Collinger described most Bidwell students as second or third career students, and called the program two big wins for participants: they have research career opportunities through Pitt and the chance to continue their education.

Melone Turner is a START program graduate and clinical research assistant for the All of Us Pennsylvania Research Program who achieved exactly that.

“START gives students from Bidwell Training Center an opportunity they would not have to improve their knowledge in research and have a career at the University of Pittsburgh,” said Turner, a West Indies native and former entrepreneur who joined START in June 2021. “START is committed to helping students attain their educational and career goals and provides opportunities for professional development.” 

She said her CTSI externship gave her varied research experiences including shadowing in the Department of Medicine’s Division of Infectious Disease and the Children’s Hospital Clinical Trials Unit.

“CTSI provides specialized resources, education and expertise to support a wide range of clinical and translational research studies, and I gained an enormous amount of experience," said Turner. “My experience with START has been extraordinary and left the door open for possibilities.”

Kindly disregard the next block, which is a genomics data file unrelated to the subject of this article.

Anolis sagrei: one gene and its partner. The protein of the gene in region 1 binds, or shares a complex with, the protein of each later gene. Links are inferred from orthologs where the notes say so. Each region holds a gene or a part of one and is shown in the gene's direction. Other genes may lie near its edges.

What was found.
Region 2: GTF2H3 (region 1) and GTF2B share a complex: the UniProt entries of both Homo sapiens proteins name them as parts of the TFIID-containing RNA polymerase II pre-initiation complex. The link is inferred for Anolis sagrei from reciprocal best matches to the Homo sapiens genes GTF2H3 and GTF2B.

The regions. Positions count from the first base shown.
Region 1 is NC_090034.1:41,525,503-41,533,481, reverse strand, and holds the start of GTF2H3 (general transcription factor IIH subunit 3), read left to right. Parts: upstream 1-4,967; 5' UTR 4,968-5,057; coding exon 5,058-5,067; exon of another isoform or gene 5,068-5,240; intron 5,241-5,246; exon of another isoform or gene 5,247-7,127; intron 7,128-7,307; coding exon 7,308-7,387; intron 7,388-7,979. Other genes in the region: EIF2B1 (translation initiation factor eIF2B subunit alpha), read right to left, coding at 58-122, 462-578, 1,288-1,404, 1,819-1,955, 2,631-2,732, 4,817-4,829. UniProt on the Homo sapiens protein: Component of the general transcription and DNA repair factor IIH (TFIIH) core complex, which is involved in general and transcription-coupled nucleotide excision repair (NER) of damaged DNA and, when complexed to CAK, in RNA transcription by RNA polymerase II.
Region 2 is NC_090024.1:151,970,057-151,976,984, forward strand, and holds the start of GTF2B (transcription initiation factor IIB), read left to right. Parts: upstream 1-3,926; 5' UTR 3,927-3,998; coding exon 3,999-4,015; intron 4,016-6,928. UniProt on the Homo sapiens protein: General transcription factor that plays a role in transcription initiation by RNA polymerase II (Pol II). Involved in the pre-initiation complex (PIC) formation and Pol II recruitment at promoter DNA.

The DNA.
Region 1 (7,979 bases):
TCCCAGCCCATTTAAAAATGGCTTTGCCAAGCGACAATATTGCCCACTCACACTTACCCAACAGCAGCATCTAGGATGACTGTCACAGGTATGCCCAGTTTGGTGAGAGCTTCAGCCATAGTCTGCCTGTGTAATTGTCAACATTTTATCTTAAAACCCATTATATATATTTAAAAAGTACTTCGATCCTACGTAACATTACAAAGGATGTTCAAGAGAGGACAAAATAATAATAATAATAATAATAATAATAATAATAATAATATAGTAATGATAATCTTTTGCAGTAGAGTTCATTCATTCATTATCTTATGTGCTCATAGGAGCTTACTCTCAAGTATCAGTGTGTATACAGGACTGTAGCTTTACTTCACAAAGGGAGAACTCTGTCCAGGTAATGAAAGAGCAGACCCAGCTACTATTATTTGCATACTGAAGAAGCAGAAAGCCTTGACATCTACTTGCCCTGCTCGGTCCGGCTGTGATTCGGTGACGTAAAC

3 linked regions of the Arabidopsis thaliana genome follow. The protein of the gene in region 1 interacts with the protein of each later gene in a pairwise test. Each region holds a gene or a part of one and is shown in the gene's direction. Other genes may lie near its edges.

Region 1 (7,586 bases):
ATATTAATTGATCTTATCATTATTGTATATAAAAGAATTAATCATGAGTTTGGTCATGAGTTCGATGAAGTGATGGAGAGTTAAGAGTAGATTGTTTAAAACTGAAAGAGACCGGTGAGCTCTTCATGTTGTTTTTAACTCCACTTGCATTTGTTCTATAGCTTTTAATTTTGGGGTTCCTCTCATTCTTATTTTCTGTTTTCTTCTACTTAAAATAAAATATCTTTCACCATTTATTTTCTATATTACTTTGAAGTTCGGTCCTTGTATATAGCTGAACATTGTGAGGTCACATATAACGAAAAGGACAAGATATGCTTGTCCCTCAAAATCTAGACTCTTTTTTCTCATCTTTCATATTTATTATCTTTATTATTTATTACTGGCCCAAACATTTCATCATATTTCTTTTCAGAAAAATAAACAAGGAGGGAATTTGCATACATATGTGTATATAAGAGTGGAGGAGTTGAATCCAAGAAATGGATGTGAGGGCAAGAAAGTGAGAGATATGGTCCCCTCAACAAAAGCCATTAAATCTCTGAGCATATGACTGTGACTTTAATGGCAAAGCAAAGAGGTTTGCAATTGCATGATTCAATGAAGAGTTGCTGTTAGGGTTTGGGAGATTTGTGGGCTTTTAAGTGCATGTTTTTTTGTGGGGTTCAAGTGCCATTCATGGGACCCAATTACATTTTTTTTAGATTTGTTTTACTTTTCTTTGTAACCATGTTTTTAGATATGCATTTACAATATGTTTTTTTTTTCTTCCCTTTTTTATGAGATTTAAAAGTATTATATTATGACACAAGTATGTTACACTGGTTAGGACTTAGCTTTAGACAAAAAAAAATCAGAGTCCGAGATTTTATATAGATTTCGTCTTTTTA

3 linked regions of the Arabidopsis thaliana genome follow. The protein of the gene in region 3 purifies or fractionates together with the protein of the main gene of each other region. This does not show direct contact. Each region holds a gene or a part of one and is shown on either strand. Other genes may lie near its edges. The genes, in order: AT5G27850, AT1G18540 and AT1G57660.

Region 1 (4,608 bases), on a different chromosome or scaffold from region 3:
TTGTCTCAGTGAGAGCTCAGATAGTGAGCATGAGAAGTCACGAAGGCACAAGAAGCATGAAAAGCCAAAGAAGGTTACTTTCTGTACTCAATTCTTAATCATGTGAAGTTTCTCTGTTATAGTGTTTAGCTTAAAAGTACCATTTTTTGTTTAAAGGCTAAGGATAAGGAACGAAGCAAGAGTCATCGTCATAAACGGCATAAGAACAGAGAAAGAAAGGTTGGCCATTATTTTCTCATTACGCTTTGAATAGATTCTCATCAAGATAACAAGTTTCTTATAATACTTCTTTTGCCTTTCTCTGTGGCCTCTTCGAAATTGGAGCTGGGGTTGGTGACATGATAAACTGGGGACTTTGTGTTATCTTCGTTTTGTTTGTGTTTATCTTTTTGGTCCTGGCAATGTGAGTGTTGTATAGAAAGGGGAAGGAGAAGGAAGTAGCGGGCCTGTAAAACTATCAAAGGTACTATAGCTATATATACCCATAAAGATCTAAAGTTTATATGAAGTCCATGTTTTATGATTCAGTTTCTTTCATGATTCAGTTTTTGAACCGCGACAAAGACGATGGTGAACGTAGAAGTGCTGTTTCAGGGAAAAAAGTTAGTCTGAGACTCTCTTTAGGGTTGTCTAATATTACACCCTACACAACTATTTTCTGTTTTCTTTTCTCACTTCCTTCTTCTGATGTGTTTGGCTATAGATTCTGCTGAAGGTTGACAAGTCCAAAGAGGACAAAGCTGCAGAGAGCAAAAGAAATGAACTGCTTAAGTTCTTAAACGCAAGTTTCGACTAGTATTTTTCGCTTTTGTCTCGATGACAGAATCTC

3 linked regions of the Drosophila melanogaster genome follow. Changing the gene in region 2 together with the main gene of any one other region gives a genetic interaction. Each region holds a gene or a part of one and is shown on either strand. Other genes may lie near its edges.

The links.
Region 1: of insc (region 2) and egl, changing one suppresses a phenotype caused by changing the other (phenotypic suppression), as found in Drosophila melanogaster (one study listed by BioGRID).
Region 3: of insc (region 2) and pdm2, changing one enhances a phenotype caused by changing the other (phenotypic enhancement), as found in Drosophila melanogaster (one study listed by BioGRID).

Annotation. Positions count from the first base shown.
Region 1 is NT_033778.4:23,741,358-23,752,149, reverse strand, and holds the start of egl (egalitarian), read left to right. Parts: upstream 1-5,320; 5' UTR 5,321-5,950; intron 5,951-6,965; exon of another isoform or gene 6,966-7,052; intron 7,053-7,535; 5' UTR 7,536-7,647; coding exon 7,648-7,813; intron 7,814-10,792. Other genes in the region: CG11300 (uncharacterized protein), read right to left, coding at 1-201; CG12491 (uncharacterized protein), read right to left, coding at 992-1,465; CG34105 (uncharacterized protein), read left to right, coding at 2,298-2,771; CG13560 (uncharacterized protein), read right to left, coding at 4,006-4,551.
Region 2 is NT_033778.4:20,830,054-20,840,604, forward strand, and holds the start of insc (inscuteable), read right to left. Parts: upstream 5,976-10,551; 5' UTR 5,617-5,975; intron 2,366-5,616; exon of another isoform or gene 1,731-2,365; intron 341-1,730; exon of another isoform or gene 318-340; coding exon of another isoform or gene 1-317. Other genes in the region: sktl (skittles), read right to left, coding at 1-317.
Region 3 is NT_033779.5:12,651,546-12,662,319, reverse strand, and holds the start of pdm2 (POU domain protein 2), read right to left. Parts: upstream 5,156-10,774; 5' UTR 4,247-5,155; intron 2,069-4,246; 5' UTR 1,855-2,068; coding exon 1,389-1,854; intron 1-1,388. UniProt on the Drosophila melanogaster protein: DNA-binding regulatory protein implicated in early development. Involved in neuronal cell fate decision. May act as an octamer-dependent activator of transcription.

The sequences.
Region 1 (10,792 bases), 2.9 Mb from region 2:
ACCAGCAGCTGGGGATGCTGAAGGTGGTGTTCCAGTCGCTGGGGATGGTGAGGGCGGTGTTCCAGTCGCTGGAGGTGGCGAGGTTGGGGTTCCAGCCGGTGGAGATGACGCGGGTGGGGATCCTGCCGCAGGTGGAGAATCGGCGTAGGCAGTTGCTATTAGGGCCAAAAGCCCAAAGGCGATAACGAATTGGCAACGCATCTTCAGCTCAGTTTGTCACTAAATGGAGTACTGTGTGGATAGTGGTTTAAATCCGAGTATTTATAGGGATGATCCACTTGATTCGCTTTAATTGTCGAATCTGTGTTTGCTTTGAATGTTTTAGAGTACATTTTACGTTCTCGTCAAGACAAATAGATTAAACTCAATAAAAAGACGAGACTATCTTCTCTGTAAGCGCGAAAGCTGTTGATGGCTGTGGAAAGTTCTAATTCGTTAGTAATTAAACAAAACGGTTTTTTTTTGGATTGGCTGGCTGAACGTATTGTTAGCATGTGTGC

And the effort is already going beyond the Pittsburgh campus. On July 18, Pitt-Titusville’s Education and Training Hub will launch a new certified medical assistant and phlebotomy course in partnership with another Manchester Bidwell Corporation affiliate, the Brockway Center for Arts and Technology at Titusville. Like the START program, this course will be free for qualifying students and may expand to offer clinical research training.

For Bruemmer, CTSI and the START program gave her the chance to engage in a study and subject she’d long been fascinated by. She completed her Pitt externship on a team studying opiate use disorders under the guidance of Jane Liebschutz, a visiting professor of medicine and the Center for Research on Health Care director.

On July 5, Bruemmer became a full-time research assistant working on that same team, something she said wouldn’t have happened without the START program. Already, she is experiencing the generational impact of the program, which offers tuition benefits for students’ children, and is what she credits for also introducing her and her family to Pitt.

Her son will be among the newest students in the Swanson School of Engineering this fall.

“START was the best thing that could've ever happened to me,” said Bruemmer. “Research is my passion.”


— Kara Henderson, photography by Mike Drazdzinski

Top photo, from left: Bidwell Training Center’s Allied Health employment coordinator Bobbi Jeffries, Katelyn Collinger, Melone Turner, Kim Rassau, Daniela Bruemmer, Bidwell Training Center’s director of Allied Health Training Programs Stacey Hester and Laurel Yasko.